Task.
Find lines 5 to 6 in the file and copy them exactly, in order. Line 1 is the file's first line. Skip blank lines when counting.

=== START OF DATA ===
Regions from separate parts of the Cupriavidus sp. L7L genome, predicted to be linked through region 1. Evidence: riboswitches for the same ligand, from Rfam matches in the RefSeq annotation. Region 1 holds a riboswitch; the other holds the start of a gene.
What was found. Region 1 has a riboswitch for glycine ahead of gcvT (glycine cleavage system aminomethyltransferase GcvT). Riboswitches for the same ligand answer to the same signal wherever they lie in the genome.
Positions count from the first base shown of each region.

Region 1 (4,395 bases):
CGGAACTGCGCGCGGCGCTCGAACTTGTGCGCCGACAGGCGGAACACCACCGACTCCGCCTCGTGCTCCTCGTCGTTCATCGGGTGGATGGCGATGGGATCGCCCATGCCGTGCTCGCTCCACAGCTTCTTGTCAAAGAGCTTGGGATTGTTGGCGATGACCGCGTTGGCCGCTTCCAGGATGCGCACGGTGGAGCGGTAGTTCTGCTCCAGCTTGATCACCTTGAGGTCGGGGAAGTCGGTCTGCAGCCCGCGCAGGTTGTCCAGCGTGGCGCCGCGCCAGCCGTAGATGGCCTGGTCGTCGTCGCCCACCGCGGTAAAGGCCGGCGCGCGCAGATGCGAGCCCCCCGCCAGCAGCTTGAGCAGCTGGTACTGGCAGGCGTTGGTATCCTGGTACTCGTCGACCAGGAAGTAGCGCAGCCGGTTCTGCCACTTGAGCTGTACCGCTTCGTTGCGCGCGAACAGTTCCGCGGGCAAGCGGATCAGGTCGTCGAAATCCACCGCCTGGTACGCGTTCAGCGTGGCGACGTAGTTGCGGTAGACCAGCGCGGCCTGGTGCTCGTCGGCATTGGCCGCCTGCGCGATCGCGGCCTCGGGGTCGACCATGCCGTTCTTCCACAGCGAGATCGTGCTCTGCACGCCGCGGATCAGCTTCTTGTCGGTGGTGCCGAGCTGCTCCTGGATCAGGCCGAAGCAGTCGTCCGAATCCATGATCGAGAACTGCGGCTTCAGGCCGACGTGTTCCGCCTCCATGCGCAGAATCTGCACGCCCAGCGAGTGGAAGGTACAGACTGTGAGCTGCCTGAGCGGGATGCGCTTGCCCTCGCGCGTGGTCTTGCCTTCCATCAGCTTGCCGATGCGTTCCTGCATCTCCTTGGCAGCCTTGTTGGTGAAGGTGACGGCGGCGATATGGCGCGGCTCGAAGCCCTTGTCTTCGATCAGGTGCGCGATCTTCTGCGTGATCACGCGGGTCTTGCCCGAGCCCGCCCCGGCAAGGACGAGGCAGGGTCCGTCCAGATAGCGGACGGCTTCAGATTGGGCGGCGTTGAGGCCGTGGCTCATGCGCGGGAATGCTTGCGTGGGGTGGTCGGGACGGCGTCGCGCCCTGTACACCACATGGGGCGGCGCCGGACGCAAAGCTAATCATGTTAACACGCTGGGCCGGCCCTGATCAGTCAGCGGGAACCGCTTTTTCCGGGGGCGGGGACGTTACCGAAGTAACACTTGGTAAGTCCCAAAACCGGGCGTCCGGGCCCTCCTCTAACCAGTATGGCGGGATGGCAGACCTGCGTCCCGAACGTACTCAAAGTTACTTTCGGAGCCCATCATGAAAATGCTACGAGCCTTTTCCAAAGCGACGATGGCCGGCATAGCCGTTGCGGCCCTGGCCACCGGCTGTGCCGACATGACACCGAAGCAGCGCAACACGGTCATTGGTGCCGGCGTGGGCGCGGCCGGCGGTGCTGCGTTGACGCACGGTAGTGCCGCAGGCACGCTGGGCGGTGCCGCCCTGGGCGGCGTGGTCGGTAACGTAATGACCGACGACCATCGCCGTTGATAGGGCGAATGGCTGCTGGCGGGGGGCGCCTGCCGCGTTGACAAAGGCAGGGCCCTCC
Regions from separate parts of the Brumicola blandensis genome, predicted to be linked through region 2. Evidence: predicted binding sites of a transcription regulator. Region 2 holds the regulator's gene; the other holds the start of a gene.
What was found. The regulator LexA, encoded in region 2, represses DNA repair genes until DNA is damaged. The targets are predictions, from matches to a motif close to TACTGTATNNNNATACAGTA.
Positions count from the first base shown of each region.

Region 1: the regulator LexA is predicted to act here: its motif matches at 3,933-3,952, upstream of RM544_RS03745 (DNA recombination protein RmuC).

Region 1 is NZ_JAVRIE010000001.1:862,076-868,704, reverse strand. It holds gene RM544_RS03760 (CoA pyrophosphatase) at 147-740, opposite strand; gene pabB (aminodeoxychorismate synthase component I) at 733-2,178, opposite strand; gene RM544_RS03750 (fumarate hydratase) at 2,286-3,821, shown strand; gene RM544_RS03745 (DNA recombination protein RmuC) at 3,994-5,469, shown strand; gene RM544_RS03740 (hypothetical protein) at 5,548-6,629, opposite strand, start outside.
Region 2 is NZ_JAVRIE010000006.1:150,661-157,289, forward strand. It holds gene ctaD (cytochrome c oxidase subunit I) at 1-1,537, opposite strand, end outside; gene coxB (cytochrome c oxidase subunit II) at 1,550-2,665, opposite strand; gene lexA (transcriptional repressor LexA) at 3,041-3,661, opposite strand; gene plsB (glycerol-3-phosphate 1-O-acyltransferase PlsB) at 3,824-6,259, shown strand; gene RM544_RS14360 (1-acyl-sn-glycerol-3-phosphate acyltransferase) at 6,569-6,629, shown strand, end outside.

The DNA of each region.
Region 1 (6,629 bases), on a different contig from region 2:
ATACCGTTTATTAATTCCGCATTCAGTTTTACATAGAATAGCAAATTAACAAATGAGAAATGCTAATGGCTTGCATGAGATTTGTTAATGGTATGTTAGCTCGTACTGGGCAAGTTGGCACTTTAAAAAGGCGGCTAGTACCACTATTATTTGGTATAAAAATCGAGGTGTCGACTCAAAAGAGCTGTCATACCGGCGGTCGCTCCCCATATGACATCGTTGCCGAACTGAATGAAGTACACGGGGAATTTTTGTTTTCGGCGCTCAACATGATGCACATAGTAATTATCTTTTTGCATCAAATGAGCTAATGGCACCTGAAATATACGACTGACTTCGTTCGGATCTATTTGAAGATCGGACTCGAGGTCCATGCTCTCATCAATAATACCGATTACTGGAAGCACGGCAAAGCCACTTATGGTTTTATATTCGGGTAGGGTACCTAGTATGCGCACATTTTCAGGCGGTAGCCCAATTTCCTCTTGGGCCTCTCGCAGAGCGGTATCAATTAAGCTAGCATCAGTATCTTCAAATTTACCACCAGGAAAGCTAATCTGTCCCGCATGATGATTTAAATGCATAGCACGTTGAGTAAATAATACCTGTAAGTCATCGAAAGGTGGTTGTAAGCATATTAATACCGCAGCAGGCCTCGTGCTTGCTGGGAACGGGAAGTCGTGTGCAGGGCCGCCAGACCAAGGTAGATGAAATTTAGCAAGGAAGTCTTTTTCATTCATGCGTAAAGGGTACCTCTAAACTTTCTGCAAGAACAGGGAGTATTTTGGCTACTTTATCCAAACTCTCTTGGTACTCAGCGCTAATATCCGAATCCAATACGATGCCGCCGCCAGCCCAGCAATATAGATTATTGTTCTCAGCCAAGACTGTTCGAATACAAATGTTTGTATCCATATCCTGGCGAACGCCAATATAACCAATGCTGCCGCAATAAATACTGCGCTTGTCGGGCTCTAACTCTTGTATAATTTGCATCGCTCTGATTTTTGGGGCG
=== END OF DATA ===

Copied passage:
CGGAACTGCGCGCGGCGCTCGAACTTGTGCGCCGACAGGCGGAACACCACCGACTCCGCCTCGTGCTCCTCGTCGTTCATCGGGTGGATGGCGATGGGATCGCCCATGCCGTGCTCGCTCCACAGCTTCTTGTCAAAGAGCTTGGGATTGTTGGCGATGACCGCGTTGGCCGCTTCCAGGATGCGCACGGTGGAGCGGTAGTTCTGCTCCAGCTTGATCACCTTGAGGTCGGGGAAGTCGGTCTGCAGCCCGCGCAGGTTGTCCAGCGTGGCGCCGCGCCAGCCGTAGATGGCCTGGTCGTCGTCGCCCACCGCGGTAAAGGCCGGCGCGCGCAGATGCGAGCCCCCCGCCAGCAGCTTGAGCAGCTGGTACTGGCAGGCGTTGGTATCCTGGTACTCGTCGACCAGGAAGTAGCGCAGCCGGTTCTGCCACTTGAGCTGTACCGCTTCGTTGCGCGCGAACAGTTCCGCGGGCAAGCGGATCAGGTCGTCGAAATCCACCGCCTGGTACGCGTTCAGCGTGGCGACGTAGTTGCGGTAGACCAGCGCGGCCTGGTGCTCGTCGGCATTGGCCGCCTGCGCGATCGCGGCCTCGGGGTCGACCATGCCGTTCTTCCACAGCGAGATCGTGCTCTGCACGCCGCGGATCAGCTTCTTGTCGGTGGTGCCGAGCTGCTCCTGGATCAGGCCGAAGCAGTCGTCCGAATCCATGATCGAGAACTGCGGCTTCAGGCCGACGTGTTCCGCCTCCATGCGCAGAATCTGCACGCCCAGCGAGTGGAAGGTACAGACTGTGAGCTGCCTGAGCGGGATGCGCTTGCCCTCGCGCGTGGTCTTGCCTTCCATCAGCTTGCCGATGCGTTCCTGCATCTCCTTGGCAGCCTTGTTGGTGAAGGTGACGGCGGCGATATGGCGCGGCTCGAAGCCCTTGTCTTCGATCAGGTGCGCGATCTTCTGCGTGATCACGCGGGTCTTGCCCGAGCCCGCCCCGGCAAGGACGAGGCAGGGTCCGTCCAGATAGCGGACGGCTTCAGATTGGGCGGCGTTGAGGCCGTGGCTCATGCGCGGGAATGCTTGCGTGGGGTGGTCGGGACGGCGTCGCGCCCTGTACACCACATGGGGCGGCGCCGGACGCAAAGCTAATCATGTTAACACGCTGGGCCGGCCCTGATCAGTCAGCGGGAACCGCTTTTTCCGGGGGCGGGGACGTTACCGAAGTAACACTTGGTAAGTCCCAAAACCGGGCGTCCGGGCCCTCCTCTAACCAGTATGGCGGGATGGCAGACCTGCGTCCCGAACGTACTCAAAGTTACTTTCGGAGCCCATCATGAAAATGCTACGAGCCTTTTCCAAAGCGACGATGGCCGGCATAGCCGTTGCGGCCCTGGCCACCGGCTGTGCCGACATGACACCGAAGCAGCGCAACACGGTCATTGGTGCCGGCGTGGGCGCGGCCGGCGGTGCTGCGTTGACGCACGGTAGTGCCGCAGGCACGCTGGGCGGTGCCGCCCTGGGCGGCGTGGTCGGTAACGTAATGACCGACGACCATCGCCGTTGATAGGGCGAATGGCTGCTGGCGGGGGGCGCCTGCCGCGTTGACAAAGGCAGGGCCCTCC
Regions from separate parts of the Brumicola blandensis genome, predicted to be linked through region 2. Evidence: predicted binding sites of a transcription regulator. Region 2 holds the regulator's gene; the other holds the start of a gene.